Hamilton property valuations have shot up 30 per cent, taking the average house value in the city up to over half a million dollars in the latest council revaluations.

Property owners will be able to see how their property has fared in the last three years when the new valuations are available online from tomorrow.

The average residential property in the city is valued at $582,800 - up 30 per cent from $441,525 when they were last carried out on September 1, 2015. Between 2012 and 2015 property values increased by 21 per cent.

The revaluations, carried out by independent valuer Quotable Value, are a snapshot of the property market as of September 1, 2018.


New housing areas Baverstock, Peacocke and Greenhill have seen the biggest rise, with their capital values almost doubling in the past three years.

Flagstaff and Rototuna have also risen 38.6 per cent to about $803,000. This is another big rise for the northern suburbs which recorded the biggest increase of 32 per cent in the last round.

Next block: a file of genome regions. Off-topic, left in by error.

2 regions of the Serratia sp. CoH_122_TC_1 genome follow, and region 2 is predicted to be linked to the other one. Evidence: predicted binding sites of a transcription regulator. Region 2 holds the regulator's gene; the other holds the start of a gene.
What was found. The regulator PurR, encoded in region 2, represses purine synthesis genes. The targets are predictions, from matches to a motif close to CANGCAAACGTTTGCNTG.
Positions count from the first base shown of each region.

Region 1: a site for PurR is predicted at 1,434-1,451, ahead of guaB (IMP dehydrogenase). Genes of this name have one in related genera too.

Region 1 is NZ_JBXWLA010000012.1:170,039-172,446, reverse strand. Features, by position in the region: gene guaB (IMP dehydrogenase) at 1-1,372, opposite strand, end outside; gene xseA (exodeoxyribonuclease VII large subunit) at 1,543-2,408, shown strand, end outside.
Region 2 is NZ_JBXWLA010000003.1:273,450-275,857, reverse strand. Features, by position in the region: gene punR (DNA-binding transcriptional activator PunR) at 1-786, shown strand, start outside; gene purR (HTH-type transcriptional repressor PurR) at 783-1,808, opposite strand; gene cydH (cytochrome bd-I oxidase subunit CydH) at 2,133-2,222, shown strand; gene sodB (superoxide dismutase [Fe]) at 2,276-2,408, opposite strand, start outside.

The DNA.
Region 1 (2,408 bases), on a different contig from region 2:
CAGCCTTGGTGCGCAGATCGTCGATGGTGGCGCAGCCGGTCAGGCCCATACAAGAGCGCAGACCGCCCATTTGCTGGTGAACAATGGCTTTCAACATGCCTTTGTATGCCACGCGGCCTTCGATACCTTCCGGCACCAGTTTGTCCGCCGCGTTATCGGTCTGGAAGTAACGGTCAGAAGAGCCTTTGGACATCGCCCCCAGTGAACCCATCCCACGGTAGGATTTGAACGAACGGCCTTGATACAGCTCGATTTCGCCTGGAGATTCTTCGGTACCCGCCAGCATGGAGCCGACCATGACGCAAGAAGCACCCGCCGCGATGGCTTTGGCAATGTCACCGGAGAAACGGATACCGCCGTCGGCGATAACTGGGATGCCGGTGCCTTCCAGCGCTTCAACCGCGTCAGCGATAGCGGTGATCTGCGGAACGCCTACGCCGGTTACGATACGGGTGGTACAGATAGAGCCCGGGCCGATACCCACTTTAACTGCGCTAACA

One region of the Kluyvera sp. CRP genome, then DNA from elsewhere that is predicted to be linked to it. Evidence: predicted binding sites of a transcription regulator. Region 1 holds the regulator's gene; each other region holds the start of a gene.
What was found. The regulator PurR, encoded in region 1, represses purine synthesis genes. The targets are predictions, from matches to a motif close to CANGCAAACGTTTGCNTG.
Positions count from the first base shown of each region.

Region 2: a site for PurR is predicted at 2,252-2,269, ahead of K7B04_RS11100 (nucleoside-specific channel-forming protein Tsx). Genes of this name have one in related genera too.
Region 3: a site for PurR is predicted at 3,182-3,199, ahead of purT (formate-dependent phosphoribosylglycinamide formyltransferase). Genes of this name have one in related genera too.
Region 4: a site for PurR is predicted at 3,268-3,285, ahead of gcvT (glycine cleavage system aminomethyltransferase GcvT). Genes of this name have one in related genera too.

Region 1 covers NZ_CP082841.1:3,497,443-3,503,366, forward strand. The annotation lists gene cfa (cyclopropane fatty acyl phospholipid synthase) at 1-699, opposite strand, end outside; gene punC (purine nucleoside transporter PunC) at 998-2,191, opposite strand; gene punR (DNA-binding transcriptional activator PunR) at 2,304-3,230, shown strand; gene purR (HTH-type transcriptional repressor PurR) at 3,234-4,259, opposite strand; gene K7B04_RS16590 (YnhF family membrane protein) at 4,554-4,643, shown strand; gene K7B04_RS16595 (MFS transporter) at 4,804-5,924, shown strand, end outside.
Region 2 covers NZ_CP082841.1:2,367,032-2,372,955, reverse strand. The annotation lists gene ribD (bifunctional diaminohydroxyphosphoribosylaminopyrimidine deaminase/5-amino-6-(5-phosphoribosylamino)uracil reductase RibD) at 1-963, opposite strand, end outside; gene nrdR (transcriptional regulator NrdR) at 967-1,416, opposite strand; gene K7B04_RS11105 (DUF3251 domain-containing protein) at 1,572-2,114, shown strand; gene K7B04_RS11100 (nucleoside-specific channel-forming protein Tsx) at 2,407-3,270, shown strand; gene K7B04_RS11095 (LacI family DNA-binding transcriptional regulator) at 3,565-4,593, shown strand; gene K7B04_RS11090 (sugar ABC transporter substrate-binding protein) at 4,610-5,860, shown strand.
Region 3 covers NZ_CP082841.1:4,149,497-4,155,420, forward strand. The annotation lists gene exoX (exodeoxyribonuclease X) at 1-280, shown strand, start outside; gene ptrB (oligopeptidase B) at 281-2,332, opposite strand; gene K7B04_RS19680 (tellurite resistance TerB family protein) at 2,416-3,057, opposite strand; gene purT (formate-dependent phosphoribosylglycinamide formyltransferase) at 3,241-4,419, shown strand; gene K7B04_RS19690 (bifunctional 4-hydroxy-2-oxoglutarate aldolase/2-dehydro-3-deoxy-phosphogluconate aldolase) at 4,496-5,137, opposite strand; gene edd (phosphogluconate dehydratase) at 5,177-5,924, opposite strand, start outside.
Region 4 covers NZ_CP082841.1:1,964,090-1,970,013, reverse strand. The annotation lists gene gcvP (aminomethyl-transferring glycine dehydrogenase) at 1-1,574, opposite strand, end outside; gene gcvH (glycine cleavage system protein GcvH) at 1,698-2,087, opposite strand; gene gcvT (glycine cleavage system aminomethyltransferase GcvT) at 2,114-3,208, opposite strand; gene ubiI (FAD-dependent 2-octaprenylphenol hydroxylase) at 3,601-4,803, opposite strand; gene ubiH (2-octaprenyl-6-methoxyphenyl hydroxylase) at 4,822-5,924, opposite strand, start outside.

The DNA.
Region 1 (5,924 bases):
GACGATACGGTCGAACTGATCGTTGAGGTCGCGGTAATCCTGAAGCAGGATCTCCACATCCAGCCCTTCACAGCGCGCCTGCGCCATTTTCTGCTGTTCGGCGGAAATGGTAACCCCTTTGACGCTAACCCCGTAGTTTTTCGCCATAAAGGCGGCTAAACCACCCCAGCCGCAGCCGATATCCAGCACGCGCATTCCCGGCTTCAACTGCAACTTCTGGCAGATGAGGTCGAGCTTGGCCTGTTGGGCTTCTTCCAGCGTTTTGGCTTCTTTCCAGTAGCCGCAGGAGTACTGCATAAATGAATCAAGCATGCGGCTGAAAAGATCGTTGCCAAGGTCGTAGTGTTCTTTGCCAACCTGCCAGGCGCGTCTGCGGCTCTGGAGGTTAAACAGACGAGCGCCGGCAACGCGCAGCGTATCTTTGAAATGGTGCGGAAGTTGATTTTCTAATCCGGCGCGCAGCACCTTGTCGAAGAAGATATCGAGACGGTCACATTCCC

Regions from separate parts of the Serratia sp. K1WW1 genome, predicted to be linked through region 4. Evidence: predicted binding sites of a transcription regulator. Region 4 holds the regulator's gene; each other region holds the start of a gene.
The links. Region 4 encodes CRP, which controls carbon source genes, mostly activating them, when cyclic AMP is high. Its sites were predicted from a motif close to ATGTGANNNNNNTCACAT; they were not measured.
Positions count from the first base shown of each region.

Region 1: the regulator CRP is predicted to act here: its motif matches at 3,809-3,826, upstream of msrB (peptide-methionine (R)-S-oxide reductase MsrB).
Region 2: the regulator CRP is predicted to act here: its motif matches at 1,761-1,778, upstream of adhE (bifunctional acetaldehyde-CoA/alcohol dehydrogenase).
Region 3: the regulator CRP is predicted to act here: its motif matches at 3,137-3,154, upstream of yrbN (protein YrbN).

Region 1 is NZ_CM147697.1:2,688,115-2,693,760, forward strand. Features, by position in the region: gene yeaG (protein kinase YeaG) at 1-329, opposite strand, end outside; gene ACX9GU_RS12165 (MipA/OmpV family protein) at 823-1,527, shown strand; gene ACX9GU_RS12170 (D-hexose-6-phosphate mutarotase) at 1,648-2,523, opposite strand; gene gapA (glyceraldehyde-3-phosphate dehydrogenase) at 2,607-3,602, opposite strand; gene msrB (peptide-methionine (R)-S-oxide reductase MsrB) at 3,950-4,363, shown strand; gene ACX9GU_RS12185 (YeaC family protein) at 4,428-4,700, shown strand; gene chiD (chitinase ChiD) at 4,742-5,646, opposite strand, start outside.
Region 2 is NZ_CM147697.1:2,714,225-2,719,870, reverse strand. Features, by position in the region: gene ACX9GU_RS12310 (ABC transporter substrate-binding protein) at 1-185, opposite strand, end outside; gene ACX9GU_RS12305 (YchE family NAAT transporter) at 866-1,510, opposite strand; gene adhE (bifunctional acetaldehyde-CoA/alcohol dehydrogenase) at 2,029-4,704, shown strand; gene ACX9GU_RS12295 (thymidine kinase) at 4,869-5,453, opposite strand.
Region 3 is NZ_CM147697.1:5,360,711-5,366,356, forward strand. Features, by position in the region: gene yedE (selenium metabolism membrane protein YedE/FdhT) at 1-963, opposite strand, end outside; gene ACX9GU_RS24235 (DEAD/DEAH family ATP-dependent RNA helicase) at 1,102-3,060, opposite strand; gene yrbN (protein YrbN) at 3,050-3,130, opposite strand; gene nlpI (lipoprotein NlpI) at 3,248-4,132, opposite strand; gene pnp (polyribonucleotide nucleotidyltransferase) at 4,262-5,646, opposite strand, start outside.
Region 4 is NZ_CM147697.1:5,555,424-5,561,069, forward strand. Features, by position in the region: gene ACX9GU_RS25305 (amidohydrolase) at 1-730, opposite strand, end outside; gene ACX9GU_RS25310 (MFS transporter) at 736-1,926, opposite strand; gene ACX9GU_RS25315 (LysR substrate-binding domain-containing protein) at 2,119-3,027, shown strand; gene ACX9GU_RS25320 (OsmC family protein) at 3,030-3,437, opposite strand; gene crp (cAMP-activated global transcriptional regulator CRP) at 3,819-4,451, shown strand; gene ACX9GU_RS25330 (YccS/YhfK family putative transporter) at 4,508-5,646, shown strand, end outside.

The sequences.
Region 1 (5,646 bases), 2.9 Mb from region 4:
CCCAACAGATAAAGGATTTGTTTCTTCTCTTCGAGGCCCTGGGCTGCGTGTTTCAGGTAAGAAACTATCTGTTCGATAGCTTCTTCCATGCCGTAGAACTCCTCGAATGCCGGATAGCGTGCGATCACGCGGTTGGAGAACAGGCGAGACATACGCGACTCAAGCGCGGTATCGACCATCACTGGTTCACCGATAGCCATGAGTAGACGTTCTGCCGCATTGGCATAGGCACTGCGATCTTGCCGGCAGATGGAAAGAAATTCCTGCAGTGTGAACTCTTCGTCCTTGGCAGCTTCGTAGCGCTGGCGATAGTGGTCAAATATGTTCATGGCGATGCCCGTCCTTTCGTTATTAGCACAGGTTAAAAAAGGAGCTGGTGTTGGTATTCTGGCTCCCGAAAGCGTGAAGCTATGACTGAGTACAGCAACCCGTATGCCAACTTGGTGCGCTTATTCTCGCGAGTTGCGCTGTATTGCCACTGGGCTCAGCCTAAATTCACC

Frankton values have also risen 36.1 per cent to $424,387.

St Andrews saw the smallest amount of growth, with the average property price rising 21.5 per cent on the three years ago.

Commercial and industrial capital values in Hamilton have also increased by an average of 24.8 per cent and land values are up and average 44 per cent.

Hamilton City Council rates and revenue Manager Matthew Bell said the revaluations redistributed rather than changing the overall amount of rates council collected.

"Just because a property has increased in value doesn't mean the rates will go up by the same amount. In general terms, if your property valuation increases or decreases by more or less than the average, then there is more likely to be an impact on rates for individual ratepayers."

The final amount ratepayers would have to cough up for rates next year would also depend on the council's transition from land to capital value rating, and estimates were expected to be available early next year.


Council has already signalled a rates increase of 3.8 per cent annual rates increase from July. It follows an average 9.7 per cent rates increase this year. There is also a three-year transition to a full capital value rating and Uniform Annual General Charge (UAGC) of $500.

Individual notices will be sent out to ratepayers in the post or via email, depending on their preference. Property owners have until January 16, 2019 to appeal.

The rateable value is the value of the property set by council that determines the proportion of rates each property owner has to pay. The rateable value is based on the capital value.